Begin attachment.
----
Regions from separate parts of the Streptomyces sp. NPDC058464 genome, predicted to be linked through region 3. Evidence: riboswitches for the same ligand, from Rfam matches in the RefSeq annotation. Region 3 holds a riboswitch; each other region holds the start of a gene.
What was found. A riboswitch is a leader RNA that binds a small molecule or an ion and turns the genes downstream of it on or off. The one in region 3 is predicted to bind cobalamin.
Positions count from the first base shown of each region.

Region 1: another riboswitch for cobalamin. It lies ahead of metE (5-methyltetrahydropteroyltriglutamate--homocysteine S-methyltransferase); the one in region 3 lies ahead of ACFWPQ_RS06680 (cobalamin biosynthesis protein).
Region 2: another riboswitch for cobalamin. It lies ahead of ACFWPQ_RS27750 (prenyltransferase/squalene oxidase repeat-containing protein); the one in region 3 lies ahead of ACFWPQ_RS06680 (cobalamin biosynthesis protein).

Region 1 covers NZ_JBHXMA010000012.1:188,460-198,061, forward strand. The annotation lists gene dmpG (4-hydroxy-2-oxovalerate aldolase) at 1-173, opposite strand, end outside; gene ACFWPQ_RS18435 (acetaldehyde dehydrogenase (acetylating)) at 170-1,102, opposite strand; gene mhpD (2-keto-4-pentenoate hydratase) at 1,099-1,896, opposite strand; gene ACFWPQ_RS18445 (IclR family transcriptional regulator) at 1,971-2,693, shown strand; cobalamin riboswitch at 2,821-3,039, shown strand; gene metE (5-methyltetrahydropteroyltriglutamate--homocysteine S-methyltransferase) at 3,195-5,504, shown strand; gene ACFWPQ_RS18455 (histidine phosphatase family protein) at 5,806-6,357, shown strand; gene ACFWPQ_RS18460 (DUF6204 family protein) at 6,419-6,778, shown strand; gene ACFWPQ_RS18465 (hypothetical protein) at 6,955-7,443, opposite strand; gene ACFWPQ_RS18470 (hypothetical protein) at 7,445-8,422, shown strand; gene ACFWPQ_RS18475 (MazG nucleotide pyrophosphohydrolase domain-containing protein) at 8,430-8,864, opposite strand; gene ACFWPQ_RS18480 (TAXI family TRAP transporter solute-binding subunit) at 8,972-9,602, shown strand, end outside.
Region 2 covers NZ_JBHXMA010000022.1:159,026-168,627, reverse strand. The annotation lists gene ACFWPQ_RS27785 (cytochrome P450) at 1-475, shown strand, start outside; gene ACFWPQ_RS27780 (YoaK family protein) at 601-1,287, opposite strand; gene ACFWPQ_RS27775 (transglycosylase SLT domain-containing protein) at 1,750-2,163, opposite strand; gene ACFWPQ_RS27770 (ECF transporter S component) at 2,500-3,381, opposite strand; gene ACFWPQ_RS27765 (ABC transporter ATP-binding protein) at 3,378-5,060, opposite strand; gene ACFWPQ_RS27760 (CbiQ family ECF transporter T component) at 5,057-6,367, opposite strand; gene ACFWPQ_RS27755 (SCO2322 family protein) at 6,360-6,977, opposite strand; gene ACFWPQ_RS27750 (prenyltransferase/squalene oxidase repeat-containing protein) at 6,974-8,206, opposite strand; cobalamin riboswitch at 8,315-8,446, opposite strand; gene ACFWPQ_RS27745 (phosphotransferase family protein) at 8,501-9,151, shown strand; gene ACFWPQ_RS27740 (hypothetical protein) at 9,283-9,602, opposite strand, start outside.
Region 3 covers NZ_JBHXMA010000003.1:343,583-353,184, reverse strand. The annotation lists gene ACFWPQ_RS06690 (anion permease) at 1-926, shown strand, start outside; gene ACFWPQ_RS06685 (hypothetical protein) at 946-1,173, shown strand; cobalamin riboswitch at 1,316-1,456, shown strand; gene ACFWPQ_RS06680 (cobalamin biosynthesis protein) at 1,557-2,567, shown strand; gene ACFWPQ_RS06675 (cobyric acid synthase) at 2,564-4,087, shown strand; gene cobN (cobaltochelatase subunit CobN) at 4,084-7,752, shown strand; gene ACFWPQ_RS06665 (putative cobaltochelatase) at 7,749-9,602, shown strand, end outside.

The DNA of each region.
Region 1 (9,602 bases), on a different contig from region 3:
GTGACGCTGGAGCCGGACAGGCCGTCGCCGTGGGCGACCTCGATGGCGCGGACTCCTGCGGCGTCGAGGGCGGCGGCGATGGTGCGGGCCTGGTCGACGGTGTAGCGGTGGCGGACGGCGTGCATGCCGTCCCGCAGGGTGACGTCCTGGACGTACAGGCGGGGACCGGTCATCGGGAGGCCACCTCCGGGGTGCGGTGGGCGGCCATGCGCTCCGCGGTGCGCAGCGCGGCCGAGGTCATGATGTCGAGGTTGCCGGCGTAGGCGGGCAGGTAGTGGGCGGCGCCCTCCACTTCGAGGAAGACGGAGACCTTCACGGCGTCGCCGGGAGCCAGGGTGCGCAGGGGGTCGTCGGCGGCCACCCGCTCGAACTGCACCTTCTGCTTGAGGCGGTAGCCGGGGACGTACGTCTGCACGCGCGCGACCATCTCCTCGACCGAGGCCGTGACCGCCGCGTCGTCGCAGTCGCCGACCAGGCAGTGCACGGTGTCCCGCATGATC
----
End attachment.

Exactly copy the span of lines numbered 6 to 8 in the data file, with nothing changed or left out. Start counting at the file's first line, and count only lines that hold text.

Region 1 covers NZ_JBHXMA010000012.1:188,460-198,061, forward strand. The annotation lists gene dmpG (4-hydroxy-2-oxovalerate aldolase) at 1-173, opposite strand, end outside; gene ACFWPQ_RS18435 (acetaldehyde dehydrogenase (acetylating)) at 170-1,102, opposite strand; gene mhpD (2-keto-4-pentenoate hydratase) at 1,099-1,896, opposite strand; gene ACFWPQ_RS18445 (IclR family transcriptional regulator) at 1,971-2,693, shown strand; cobalamin riboswitch at 2,821-3,039, shown strand; gene metE (5-methyltetrahydropteroyltriglutamate--homocysteine S-methyltransferase) at 3,195-5,504, shown strand; gene ACFWPQ_RS18455 (histidine phosphatase family protein) at 5,806-6,357, shown strand; gene ACFWPQ_RS18460 (DUF6204 family protein) at 6,419-6,778, shown strand; gene ACFWPQ_RS18465 (hypothetical protein) at 6,955-7,443, opposite strand; gene ACFWPQ_RS18470 (hypothetical protein) at 7,445-8,422, shown strand; gene ACFWPQ_RS18475 (MazG nucleotide pyrophosphohydrolase domain-containing protein) at 8,430-8,864, opposite strand; gene ACFWPQ_RS18480 (TAXI family TRAP transporter solute-binding subunit) at 8,972-9,602, shown strand, end outside.
Region 2 covers NZ_JBHXMA010000022.1:159,026-168,627, reverse strand. The annotation lists gene ACFWPQ_RS27785 (cytochrome P450) at 1-475, shown strand, start outside; gene ACFWPQ_RS27780 (YoaK family protein) at 601-1,287, opposite strand; gene ACFWPQ_RS27775 (transglycosylase SLT domain-containing protein) at 1,750-2,163, opposite strand; gene ACFWPQ_RS27770 (ECF transporter S component) at 2,500-3,381, opposite strand; gene ACFWPQ_RS27765 (ABC transporter ATP-binding protein) at 3,378-5,060, opposite strand; gene ACFWPQ_RS27760 (CbiQ family ECF transporter T component) at 5,057-6,367, opposite strand; gene ACFWPQ_RS27755 (SCO2322 family protein) at 6,360-6,977, opposite strand; gene ACFWPQ_RS27750 (prenyltransferase/squalene oxidase repeat-containing protein) at 6,974-8,206, opposite strand; cobalamin riboswitch at 8,315-8,446, opposite strand; gene ACFWPQ_RS27745 (phosphotransferase family protein) at 8,501-9,151, shown strand; gene ACFWPQ_RS27740 (hypothetical protein) at 9,283-9,602, opposite strand, start outside.
Region 3 covers NZ_JBHXMA010000003.1:343,583-353,184, reverse strand. The annotation lists gene ACFWPQ_RS06690 (anion permease) at 1-926, shown strand, start outside; gene ACFWPQ_RS06685 (hypothetical protein) at 946-1,173, shown strand; cobalamin riboswitch at 1,316-1,456, shown strand; gene ACFWPQ_RS06680 (cobalamin biosynthesis protein) at 1,557-2,567, shown strand; gene ACFWPQ_RS06675 (cobyric acid synthase) at 2,564-4,087, shown strand; gene cobN (cobaltochelatase subunit CobN) at 4,084-7,752, shown strand; gene ACFWPQ_RS06665 (putative cobaltochelatase) at 7,749-9,602, shown strand, end outside.